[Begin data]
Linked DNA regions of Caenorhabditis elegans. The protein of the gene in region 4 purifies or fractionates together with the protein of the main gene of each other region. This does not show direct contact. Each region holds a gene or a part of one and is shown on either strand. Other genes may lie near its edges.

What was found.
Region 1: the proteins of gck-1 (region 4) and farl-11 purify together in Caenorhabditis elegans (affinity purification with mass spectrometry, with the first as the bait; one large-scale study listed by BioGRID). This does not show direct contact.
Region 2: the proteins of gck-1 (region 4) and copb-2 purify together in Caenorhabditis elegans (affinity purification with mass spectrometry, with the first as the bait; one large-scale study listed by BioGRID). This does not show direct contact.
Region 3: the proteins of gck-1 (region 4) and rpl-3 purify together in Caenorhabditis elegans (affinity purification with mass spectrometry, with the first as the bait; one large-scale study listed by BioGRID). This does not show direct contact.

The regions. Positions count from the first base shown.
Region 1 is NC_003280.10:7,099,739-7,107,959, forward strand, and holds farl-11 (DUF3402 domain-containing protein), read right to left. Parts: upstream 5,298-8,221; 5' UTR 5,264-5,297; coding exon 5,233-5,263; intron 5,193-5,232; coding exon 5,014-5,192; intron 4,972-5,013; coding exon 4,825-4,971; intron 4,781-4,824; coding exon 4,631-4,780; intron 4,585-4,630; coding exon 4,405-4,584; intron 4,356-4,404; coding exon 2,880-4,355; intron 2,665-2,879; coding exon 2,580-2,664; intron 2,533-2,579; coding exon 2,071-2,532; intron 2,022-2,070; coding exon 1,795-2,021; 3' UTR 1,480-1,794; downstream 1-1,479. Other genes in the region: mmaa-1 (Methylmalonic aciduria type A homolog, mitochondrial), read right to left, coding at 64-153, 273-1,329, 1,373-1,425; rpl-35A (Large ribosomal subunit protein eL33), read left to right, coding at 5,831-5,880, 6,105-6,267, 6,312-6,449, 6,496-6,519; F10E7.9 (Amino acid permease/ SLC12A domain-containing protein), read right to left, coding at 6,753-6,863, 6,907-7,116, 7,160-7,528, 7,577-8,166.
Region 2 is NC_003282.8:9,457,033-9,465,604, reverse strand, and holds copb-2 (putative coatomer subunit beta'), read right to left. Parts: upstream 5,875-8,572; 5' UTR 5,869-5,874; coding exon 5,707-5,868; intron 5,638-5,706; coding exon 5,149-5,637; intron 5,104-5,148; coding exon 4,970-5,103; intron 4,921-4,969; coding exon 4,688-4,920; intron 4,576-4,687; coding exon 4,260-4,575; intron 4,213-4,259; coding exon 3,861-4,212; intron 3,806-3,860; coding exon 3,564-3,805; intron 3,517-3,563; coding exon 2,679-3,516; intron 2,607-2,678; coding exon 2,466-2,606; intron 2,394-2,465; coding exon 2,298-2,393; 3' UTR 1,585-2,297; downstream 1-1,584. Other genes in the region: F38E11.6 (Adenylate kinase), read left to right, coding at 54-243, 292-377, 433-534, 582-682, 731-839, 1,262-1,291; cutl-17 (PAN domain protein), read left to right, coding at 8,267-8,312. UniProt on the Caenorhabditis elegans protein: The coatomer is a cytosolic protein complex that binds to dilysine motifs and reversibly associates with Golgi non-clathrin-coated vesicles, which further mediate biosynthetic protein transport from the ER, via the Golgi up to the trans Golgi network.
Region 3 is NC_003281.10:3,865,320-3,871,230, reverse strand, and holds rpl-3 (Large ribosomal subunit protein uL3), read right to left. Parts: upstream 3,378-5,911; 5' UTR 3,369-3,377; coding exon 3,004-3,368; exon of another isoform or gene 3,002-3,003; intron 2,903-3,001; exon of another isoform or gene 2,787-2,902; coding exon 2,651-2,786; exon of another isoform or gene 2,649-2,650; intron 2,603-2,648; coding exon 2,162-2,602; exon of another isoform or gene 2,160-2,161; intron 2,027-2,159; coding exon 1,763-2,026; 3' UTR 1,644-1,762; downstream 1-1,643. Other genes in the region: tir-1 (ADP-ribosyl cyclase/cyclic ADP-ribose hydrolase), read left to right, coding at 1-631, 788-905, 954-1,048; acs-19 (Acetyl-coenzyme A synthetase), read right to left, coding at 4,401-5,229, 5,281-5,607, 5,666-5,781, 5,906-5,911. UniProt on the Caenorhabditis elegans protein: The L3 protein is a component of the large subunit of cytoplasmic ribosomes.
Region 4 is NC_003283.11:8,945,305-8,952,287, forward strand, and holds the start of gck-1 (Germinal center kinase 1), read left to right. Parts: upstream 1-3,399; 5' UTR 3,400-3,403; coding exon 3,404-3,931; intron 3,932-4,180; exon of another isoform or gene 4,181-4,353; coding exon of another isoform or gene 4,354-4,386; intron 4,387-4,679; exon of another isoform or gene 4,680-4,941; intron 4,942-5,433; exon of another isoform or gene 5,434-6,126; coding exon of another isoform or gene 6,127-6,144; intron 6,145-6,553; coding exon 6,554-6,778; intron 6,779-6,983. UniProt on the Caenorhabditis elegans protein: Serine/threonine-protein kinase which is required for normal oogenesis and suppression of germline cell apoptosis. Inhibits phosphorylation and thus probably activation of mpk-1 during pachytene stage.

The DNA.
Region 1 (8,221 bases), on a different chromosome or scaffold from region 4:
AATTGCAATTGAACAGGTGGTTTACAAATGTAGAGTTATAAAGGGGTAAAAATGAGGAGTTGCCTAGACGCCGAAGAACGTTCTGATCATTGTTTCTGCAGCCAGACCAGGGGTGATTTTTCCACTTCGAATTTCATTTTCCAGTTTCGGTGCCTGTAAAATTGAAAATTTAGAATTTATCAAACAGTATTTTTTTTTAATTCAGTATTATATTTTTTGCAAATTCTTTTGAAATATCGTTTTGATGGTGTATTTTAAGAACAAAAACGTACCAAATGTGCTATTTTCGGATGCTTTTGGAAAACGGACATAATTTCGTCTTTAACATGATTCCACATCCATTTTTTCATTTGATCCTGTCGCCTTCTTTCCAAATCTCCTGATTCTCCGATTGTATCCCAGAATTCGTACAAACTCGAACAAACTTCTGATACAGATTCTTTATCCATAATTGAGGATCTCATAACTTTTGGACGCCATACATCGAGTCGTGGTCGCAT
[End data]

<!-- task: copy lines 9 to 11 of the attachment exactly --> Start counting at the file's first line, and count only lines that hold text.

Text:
Region 3 is NC_003281.10:3,865,320-3,871,230, reverse strand, and holds rpl-3 (Large ribosomal subunit protein uL3), read right to left. Parts: upstream 3,378-5,911; 5' UTR 3,369-3,377; coding exon 3,004-3,368; exon of another isoform or gene 3,002-3,003; intron 2,903-3,001; exon of another isoform or gene 2,787-2,902; coding exon 2,651-2,786; exon of another isoform or gene 2,649-2,650; intron 2,603-2,648; coding exon 2,162-2,602; exon of another isoform or gene 2,160-2,161; intron 2,027-2,159; coding exon 1,763-2,026; 3' UTR 1,644-1,762; downstream 1-1,643. Other genes in the region: tir-1 (ADP-ribosyl cyclase/cyclic ADP-ribose hydrolase), read left to right, coding at 1-631, 788-905, 954-1,048; acs-19 (Acetyl-coenzyme A synthetase), read right to left, coding at 4,401-5,229, 5,281-5,607, 5,666-5,781, 5,906-5,911. UniProt on the Caenorhabditis elegans protein: The L3 protein is a component of the large subunit of cytoplasmic ribosomes.
Region 4 is NC_003283.11:8,945,305-8,952,287, forward strand, and holds the start of gck-1 (Germinal center kinase 1), read left to right. Parts: upstream 1-3,399; 5' UTR 3,400-3,403; coding exon 3,404-3,931; intron 3,932-4,180; exon of another isoform or gene 4,181-4,353; coding exon of another isoform or gene 4,354-4,386; intron 4,387-4,679; exon of another isoform or gene 4,680-4,941; intron 4,942-5,433; exon of another isoform or gene 5,434-6,126; coding exon of another isoform or gene 6,127-6,144; intron 6,145-6,553; coding exon 6,554-6,778; intron 6,779-6,983. UniProt on the Caenorhabditis elegans protein: Serine/threonine-protein kinase which is required for normal oogenesis and suppression of germline cell apoptosis. Inhibits phosphorylation and thus probably activation of mpk-1 during pachytene stage.

The DNA.